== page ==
Raised in a Nazi family, he converted to Judaism

Dr. Bernd Wollschlaeger talks with about a hundred people Sunday at an event hosted by Chabad of Clearwater.
Dr. Bernd Wollschlaeger talks with about a hundred people Sunday at an event hosted by Chabad of Clearwater.
Published Feb. 13, 2013

CLEARWATER — More than a hundred people crowded into a large room at the Holiday Inn Express in Clearwater this week, eager to hear a story that fascinated them even before the speaker, Miami family physician Bernd Wollschlaeger, began to speak.

"I read about this in the paper and it sounded fascinating to me," said Jim Patton of Clearwater. "I wanted to hear how a gentleman raised in Nazism could come to Judaism."

Invited by Chabad of Clearwater as part of its distinguished speaker series, Wollschlaeger spoke for more than an hour about his family's Nazi past during World War II.

Born in 1958, Wollschlaeger grew up in Bamberg, Germany, the son of a former Nazi tank commander. His father was a member of one of the elite units of the Wehrmacht, the Germany army.

"My father was there in the attacks on Poland, France and Moscow," said Wollschlaeger, "and he was awarded the Knight's Cross by Hitler himself."

His father, he said, wore the medal around his neck every Christmas as a reminder of the "good old times" — the war years.

But as Wollschlaeger, an only son sandwiched between two sisters, grew into his teens, he got curious about the war years. Germany must have lost, he decided, because American troops were a constant presence in and around his town.

"I knew as a child there were certain things you didn't talk about," he said. "My father was very tight-lipped and so was my mother."

The tipping point for the son's curiosity came in 1972, after the murder of 11 Israeli athletes and coaches, and six others, by Palestinians at the Summer Olympics in Munich. The German press proclaimed that once again Jews had been killed in Germany, and the young Wollschlaeger wanted to know what that meant. Unable to get a straight answer from his parents, he began doing his own research.

What he found, he said, horrified him. He had learned something of the crimes of the Third Reich in school, but not all. He asked his father for specifics.

"My father told me my teachers were all communists and liars and that a Holocaust never actually existed," Wollschlaeger told the attentive crowd.

As the conflict between father and son worsened, the son turned to a small orthodox Jewish community he found in his home town and was befriended by a Holocaust survivor there. In exchange for chores he performed for the group, his new friend taught him about Judaism.

"Those 30 or so people became my family," he said.

His own family rejected him when they learned of his search.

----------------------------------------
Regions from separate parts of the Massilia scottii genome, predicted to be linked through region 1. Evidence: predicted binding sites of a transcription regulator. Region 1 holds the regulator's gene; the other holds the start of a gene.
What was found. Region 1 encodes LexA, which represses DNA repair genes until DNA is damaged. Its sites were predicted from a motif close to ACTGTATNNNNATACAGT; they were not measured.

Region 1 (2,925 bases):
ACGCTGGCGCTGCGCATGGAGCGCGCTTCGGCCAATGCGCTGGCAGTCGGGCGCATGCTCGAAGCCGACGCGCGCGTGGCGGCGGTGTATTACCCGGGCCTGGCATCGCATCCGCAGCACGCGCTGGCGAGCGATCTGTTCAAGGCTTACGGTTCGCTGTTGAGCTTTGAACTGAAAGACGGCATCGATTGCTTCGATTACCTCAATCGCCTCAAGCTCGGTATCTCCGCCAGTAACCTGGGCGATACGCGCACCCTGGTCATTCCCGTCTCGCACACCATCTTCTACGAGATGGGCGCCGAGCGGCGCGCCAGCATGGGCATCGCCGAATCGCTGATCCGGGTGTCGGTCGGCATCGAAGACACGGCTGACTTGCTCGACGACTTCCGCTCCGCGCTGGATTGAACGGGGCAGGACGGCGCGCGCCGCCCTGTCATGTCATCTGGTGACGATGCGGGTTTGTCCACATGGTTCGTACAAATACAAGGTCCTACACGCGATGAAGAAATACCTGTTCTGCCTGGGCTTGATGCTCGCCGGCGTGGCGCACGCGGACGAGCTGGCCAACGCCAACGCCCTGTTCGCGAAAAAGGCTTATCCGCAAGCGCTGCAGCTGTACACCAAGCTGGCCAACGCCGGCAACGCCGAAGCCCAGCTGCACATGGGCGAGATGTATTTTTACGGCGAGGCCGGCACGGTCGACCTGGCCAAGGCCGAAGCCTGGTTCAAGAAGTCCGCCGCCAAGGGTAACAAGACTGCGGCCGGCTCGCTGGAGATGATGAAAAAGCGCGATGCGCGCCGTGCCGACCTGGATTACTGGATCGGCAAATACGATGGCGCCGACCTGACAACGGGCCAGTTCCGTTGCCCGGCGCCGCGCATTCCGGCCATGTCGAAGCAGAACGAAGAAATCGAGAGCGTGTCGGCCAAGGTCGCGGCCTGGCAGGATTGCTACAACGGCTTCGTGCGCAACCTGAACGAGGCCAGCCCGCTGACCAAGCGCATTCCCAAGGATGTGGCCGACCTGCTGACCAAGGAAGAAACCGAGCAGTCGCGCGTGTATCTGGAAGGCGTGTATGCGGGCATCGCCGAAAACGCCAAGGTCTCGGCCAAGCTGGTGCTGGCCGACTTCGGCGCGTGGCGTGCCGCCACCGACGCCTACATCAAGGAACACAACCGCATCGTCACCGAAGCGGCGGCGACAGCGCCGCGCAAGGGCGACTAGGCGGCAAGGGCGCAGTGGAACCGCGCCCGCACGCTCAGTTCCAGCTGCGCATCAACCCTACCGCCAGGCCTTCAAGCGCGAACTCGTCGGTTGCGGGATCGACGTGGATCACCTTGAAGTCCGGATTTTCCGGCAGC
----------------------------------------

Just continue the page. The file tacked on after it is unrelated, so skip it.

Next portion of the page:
"It's either them or us," his father told him.

His quest to learn led to a conversion to Judaism in 1986, at age 28, by a German rabbi. With a medical degree in hand, the young Wollschlaeger made his way to Israel, stayed on a kibbutz, learned Hebrew and served as a medical officer in the Israeli defense forces. He met his first wife there and the couple had a son.

Keep up with Tampa Bay’s top headlines

Keep up with Tampa Bay’s top headlines

Subscribe to our free DayStarter newsletter

We’ll deliver the latest news and information you need to know every morning.

You’re all signed up!

Want more of our free, weekly newsletters in your inbox? Let’s get started.

Explore all your options

In 2007, when his son was 14, the age he had been when he seriously began to question his past, the boy began to ask about his paternal grandparents.

"I had a hard time talking about my life for a long time," Wollschlaeger said, "but when my son began asking questions, I told him the truth.

That truth took the form of a book published in 2007 by Emor Publishing in North Miami Beach called A German Life: Against All Odds, Change Is Possible.

"I never intended the book for publication," he said. "I wanted to teach my son."

The book details his long and arduous journey of learning, converting, going to Israel, and moving to the United States to live a Jewish life and become the father of two more children, both daughters. It talks of a German family that never reconciled.

Wollschlaeger said he doesn't regret his choice. Living in Israel, he said, confirmed his feelings of being a Jew.

"When I go back there, I feel I have come home," he said. "When I go back to Germany (which he does twice a year to visit his parents' grave), I feel I am opening a closed chapter of my life."

He concluded the talk with some words of insight and advice.

"You cannot escape history," he said he told his son. "The shadow will always follow you."

For the audience he also had a bit of advice: "Don't let words of hatred go unchallenged, "he said. "If you nurture bad behavior, the worst in people will rise up."

Elaine Markowitz can be reached at